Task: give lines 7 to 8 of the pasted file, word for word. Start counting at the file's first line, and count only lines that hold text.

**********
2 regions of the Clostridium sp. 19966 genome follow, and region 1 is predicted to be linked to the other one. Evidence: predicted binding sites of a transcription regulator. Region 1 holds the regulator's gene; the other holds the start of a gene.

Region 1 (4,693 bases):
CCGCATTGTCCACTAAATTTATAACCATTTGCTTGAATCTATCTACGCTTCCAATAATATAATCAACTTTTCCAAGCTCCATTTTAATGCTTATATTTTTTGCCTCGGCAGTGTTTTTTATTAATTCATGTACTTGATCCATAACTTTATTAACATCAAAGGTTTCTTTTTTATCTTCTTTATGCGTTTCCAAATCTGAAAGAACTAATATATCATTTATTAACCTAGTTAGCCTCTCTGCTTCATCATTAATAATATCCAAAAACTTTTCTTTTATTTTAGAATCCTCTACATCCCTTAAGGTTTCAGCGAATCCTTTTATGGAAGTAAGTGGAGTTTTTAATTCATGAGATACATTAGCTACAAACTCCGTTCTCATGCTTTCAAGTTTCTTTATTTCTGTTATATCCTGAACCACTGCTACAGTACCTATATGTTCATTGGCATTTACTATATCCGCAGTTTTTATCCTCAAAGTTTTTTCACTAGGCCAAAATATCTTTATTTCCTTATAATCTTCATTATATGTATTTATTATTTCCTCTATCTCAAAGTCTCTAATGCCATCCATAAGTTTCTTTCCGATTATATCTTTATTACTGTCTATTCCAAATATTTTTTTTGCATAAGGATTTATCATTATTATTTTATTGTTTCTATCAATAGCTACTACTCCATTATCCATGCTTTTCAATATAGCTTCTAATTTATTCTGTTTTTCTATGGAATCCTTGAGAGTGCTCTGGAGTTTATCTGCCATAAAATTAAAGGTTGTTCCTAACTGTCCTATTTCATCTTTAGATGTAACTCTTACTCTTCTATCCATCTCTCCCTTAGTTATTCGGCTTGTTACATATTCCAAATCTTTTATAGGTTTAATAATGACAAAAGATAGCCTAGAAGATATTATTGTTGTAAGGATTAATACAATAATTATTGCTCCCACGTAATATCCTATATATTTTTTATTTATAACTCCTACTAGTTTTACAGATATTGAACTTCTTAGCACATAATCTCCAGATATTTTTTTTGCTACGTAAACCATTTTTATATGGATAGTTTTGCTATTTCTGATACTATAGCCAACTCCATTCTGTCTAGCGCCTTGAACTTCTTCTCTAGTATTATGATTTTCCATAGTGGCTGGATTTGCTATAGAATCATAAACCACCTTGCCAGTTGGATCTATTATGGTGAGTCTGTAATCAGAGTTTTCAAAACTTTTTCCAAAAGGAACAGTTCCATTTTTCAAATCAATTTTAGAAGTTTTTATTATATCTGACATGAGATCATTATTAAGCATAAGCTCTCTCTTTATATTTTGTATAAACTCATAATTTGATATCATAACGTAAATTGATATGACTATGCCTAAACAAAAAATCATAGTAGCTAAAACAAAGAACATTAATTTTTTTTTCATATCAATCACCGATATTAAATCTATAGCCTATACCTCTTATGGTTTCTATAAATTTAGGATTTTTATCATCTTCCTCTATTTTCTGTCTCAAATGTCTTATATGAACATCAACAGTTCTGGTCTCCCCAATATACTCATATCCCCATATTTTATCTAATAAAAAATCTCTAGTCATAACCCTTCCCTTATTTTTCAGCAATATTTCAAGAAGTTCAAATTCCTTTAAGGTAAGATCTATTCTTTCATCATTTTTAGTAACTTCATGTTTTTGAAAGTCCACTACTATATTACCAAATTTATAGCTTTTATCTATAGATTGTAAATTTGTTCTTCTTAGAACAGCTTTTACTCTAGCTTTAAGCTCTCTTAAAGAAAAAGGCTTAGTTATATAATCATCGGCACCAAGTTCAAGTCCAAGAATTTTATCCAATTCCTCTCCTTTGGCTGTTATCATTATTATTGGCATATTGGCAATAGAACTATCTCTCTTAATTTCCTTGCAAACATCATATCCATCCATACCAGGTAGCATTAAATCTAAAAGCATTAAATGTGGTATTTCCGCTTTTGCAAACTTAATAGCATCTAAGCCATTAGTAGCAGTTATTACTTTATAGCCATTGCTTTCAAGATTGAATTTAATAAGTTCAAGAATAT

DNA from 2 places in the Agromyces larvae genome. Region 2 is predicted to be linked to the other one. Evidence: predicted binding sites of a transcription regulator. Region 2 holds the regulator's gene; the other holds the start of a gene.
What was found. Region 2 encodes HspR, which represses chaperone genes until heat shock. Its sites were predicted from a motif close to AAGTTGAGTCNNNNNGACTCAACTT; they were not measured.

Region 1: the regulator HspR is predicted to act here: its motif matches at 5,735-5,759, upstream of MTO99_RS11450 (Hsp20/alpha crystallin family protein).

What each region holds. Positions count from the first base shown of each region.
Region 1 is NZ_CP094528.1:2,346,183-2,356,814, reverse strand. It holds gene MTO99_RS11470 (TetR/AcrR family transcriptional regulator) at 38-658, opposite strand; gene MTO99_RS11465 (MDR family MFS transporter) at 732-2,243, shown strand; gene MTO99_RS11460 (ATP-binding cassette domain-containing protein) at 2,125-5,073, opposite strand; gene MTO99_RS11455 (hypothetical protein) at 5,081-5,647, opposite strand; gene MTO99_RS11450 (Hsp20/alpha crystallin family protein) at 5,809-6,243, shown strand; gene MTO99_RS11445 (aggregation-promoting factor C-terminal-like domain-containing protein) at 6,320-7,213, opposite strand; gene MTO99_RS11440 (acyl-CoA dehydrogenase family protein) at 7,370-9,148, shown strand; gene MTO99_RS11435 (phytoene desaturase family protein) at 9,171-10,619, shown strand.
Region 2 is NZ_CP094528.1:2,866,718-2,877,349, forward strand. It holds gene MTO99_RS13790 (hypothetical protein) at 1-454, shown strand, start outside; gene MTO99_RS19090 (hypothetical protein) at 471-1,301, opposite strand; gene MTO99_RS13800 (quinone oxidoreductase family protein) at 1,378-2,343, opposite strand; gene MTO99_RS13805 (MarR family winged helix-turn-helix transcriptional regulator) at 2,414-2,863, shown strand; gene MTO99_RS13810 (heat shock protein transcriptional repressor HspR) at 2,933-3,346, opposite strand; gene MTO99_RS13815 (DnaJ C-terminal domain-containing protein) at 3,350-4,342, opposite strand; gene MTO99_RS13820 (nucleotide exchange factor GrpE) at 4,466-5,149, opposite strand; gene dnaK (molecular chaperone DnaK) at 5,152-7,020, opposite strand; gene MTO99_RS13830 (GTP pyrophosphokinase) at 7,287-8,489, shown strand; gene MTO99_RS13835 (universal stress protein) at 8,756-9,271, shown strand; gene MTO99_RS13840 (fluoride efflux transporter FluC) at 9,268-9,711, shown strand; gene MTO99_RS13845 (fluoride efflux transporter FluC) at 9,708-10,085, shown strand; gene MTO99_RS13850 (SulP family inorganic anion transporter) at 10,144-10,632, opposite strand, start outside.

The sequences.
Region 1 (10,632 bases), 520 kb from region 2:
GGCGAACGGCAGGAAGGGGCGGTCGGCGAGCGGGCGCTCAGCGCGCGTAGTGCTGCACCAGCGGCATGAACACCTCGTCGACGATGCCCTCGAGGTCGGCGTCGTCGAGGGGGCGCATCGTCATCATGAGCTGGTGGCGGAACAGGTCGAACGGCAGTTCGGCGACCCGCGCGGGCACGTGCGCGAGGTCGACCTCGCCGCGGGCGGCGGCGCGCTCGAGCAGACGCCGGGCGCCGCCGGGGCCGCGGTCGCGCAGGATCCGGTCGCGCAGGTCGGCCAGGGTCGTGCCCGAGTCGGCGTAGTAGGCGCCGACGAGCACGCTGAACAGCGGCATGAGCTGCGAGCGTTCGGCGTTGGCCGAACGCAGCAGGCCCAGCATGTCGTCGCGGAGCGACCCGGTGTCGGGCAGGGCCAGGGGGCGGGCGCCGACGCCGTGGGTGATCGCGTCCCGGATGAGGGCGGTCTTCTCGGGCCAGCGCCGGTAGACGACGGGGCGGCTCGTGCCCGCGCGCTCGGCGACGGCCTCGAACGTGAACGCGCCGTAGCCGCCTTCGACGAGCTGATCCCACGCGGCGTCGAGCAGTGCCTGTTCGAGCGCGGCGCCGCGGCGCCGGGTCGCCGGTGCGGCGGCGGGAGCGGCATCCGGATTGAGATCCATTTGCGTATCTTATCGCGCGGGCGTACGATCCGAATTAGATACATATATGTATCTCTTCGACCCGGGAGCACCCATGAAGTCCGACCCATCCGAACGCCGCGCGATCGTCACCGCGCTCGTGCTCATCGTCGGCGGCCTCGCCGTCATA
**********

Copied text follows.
What each region holds. Positions count from the first base shown of each region.
Region 1 is NZ_CP094528.1:2,346,183-2,356,814, reverse strand. It holds gene MTO99_RS11470 (TetR/AcrR family transcriptional regulator) at 38-658, opposite strand; gene MTO99_RS11465 (MDR family MFS transporter) at 732-2,243, shown strand; gene MTO99_RS11460 (ATP-binding cassette domain-containing protein) at 2,125-5,073, opposite strand; gene MTO99_RS11455 (hypothetical protein) at 5,081-5,647, opposite strand; gene MTO99_RS11450 (Hsp20/alpha crystallin family protein) at 5,809-6,243, shown strand; gene MTO99_RS11445 (aggregation-promoting factor C-terminal-like domain-containing protein) at 6,320-7,213, opposite strand; gene MTO99_RS11440 (acyl-CoA dehydrogenase family protein) at 7,370-9,148, shown strand; gene MTO99_RS11435 (phytoene desaturase family protein) at 9,171-10,619, shown strand.